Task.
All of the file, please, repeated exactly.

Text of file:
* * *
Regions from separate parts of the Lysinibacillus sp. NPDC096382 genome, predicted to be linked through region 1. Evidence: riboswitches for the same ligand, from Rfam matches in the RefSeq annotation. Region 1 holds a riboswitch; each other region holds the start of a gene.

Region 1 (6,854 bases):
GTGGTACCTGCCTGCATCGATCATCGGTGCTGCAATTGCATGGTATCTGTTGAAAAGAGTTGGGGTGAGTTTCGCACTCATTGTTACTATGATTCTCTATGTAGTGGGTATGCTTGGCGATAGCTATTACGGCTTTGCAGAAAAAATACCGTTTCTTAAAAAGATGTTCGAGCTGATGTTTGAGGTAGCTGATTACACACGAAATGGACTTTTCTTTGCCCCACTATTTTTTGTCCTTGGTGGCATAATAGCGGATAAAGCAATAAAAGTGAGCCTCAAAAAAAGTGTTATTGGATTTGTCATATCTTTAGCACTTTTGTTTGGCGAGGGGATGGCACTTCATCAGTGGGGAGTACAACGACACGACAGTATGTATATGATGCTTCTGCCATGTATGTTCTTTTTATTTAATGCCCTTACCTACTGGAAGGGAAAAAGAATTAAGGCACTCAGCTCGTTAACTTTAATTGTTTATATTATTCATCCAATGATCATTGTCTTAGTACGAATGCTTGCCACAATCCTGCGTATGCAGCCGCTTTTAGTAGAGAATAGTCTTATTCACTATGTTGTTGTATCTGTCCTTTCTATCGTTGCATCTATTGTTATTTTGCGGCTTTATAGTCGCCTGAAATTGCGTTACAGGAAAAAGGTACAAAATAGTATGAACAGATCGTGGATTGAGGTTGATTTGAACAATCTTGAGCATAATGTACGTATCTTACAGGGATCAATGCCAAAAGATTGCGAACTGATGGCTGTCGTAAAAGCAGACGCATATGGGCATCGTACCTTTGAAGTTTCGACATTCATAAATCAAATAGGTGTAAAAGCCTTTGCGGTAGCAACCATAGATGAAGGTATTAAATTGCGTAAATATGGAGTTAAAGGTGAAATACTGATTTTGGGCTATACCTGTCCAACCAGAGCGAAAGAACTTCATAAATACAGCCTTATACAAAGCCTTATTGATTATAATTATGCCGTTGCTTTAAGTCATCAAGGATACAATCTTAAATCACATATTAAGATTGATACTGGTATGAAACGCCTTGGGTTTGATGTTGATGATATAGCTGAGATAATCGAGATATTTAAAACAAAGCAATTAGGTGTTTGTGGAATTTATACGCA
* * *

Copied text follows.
Regions from separate parts of the Lysinibacillus sp. NPDC096382 genome, predicted to be linked through region 1. Evidence: riboswitches for the same ligand, from Rfam matches in the RefSeq annotation. Region 1 holds a riboswitch; each other region holds the start of a gene.

Region 1 (6,854 bases):
GTGGTACCTGCCTGCATCGATCATCGGTGCTGCAATTGCATGGTATCTGTTGAAAAGAGTTGGGGTGAGTTTCGCACTCATTGTTACTATGATTCTCTATGTAGTGGGTATGCTTGGCGATAGCTATTACGGCTTTGCAGAAAAAATACCGTTTCTTAAAAAGATGTTCGAGCTGATGTTTGAGGTAGCTGATTACACACGAAATGGACTTTTCTTTGCCCCACTATTTTTTGTCCTTGGTGGCATAATAGCGGATAAAGCAATAAAAGTGAGCCTCAAAAAAAGTGTTATTGGATTTGTCATATCTTTAGCACTTTTGTTTGGCGAGGGGATGGCACTTCATCAGTGGGGAGTACAACGACACGACAGTATGTATATGATGCTTCTGCCATGTATGTTCTTTTTATTTAATGCCCTTACCTACTGGAAGGGAAAAAGAATTAAGGCACTCAGCTCGTTAACTTTAATTGTTTATATTATTCATCCAATGATCATTGTCTTAGTACGAATGCTTGCCACAATCCTGCGTATGCAGCCGCTTTTAGTAGAGAATAGTCTTATTCACTATGTTGTTGTATCTGTCCTTTCTATCGTTGCATCTATTGTTATTTTGCGGCTTTATAGTCGCCTGAAATTGCGTTACAGGAAAAAGGTACAAAATAGTATGAACAGATCGTGGATTGAGGTTGATTTGAACAATCTTGAGCATAATGTACGTATCTTACAGGGATCAATGCCAAAAGATTGCGAACTGATGGCTGTCGTAAAAGCAGACGCATATGGGCATCGTACCTTTGAAGTTTCGACATTCATAAATCAAATAGGTGTAAAAGCCTTTGCGGTAGCAACCATAGATGAAGGTATTAAATTGCGTAAATATGGAGTTAAAGGTGAAATACTGATTTTGGGCTATACCTGTCCAACCAGAGCGAAAGAACTTCATAAATACAGCCTTATACAAAGCCTTATTGATTATAATTATGCCGTTGCTTTAAGTCATCAAGGATACAATCTTAAATCACATATTAAGATTGATACTGGTATGAAACGCCTTGGGTTTGATGTTGATGATATAGCTGAGATAATCGAGATATTTAAAACAAAGCAATTAGGTGTTTGTGGAATTTATACGCA